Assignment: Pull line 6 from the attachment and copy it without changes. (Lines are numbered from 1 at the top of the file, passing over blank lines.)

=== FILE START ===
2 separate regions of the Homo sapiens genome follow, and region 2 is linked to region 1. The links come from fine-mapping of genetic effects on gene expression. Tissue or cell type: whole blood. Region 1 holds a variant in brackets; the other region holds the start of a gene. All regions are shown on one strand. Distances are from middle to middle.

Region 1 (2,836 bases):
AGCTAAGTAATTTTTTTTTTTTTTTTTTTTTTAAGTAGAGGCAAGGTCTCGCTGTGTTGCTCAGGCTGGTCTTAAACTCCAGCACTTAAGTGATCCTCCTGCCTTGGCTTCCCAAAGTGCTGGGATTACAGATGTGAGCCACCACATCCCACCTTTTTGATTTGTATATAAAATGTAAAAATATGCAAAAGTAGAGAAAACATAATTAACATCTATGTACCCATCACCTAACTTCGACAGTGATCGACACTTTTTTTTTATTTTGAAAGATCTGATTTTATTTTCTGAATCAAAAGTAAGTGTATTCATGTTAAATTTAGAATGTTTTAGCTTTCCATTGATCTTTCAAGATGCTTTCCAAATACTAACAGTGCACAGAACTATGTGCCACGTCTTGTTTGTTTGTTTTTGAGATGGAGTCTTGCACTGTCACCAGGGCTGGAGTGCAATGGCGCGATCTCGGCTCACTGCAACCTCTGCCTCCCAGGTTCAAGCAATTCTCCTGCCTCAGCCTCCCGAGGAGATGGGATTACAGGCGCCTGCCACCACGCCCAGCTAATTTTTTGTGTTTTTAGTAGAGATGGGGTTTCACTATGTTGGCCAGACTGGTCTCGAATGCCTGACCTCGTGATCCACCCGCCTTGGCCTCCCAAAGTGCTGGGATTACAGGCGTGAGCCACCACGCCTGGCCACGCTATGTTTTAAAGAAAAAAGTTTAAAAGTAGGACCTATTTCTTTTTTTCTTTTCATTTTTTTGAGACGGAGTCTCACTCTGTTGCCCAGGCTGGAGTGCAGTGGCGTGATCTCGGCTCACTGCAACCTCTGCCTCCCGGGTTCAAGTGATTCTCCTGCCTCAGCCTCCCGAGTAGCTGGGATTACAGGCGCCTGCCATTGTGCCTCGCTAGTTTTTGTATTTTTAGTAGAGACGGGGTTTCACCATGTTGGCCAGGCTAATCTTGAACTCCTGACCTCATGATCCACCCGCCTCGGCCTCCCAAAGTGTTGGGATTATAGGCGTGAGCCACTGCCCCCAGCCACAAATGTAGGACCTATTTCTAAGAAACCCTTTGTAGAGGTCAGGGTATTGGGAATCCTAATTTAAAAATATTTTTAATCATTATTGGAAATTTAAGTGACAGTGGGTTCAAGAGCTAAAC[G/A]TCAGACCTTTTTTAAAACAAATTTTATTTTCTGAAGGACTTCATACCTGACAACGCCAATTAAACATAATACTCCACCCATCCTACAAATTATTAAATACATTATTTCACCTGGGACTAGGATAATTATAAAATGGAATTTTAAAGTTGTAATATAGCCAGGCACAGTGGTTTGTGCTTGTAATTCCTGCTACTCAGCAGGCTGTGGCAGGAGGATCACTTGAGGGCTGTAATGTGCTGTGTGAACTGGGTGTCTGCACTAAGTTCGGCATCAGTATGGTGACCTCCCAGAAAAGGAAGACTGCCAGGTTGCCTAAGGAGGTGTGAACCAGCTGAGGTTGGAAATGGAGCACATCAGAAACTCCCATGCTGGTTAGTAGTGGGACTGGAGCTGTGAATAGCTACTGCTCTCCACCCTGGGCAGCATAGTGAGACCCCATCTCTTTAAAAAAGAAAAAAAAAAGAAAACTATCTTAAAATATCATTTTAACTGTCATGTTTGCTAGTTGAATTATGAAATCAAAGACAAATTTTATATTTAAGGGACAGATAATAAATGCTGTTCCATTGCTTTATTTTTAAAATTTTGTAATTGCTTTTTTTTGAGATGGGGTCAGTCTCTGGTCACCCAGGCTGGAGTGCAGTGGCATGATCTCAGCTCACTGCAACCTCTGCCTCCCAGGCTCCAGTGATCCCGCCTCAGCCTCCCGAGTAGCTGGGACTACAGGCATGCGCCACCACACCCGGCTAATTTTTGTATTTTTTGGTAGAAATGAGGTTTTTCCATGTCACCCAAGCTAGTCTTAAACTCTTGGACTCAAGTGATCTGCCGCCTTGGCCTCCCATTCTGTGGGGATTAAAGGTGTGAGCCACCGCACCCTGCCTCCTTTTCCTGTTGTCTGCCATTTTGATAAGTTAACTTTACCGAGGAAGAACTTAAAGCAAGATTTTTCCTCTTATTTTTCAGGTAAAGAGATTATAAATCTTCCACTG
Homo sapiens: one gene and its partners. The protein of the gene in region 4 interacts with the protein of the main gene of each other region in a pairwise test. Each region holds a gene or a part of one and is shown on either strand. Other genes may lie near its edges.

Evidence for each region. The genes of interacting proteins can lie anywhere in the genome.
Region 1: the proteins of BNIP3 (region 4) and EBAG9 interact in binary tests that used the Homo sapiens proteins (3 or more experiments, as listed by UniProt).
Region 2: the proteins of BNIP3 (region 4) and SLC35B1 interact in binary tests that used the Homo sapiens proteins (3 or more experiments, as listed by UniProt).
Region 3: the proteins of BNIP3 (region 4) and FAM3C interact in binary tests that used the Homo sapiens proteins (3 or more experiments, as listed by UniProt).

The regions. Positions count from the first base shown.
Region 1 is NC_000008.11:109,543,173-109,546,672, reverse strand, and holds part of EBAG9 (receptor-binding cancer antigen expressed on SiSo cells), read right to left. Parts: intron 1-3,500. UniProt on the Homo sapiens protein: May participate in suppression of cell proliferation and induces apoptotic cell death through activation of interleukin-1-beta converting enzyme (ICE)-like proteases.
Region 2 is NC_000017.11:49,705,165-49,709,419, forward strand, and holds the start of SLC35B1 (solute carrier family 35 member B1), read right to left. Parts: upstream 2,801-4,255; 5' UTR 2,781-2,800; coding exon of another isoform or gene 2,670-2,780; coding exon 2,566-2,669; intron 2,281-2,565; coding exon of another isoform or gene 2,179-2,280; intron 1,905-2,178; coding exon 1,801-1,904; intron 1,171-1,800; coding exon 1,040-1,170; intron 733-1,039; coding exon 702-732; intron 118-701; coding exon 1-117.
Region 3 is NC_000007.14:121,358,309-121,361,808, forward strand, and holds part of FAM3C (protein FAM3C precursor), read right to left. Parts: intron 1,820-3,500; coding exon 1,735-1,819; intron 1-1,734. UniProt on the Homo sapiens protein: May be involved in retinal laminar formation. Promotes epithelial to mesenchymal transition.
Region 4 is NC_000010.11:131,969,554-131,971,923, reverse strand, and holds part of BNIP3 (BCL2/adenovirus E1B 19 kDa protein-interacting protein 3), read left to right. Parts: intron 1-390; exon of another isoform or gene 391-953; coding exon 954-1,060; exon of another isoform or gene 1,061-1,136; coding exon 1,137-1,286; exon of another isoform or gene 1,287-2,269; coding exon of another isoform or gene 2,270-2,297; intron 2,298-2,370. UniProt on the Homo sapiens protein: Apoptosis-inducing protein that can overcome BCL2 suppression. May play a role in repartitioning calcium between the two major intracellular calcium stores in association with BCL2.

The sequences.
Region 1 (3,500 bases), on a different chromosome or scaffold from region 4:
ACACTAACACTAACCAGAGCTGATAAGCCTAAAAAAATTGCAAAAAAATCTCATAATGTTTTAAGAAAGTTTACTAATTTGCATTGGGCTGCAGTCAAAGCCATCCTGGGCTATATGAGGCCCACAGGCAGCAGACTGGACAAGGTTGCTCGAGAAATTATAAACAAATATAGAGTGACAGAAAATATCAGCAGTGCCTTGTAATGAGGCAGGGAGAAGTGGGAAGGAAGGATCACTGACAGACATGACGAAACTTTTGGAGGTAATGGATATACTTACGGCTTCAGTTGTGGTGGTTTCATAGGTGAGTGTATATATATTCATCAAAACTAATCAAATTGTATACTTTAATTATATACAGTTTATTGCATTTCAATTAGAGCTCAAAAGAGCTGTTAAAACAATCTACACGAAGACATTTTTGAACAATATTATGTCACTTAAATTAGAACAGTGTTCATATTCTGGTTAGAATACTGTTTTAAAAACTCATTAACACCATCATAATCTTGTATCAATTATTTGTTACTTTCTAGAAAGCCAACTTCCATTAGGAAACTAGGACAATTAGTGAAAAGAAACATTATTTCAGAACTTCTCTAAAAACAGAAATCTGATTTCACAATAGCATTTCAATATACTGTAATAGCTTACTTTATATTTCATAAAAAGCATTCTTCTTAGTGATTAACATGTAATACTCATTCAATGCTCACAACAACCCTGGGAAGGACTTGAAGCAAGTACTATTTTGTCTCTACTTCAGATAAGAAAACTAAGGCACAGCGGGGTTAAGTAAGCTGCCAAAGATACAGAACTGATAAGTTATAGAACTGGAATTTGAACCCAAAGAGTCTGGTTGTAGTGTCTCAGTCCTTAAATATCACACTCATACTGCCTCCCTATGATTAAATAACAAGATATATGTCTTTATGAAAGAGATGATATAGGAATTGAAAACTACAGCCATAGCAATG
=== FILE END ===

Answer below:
Region 1: the proteins of BNIP3 (region 4) and EBAG9 interact in binary tests that used the Homo sapiens proteins (3 or more experiments, as listed by UniProt).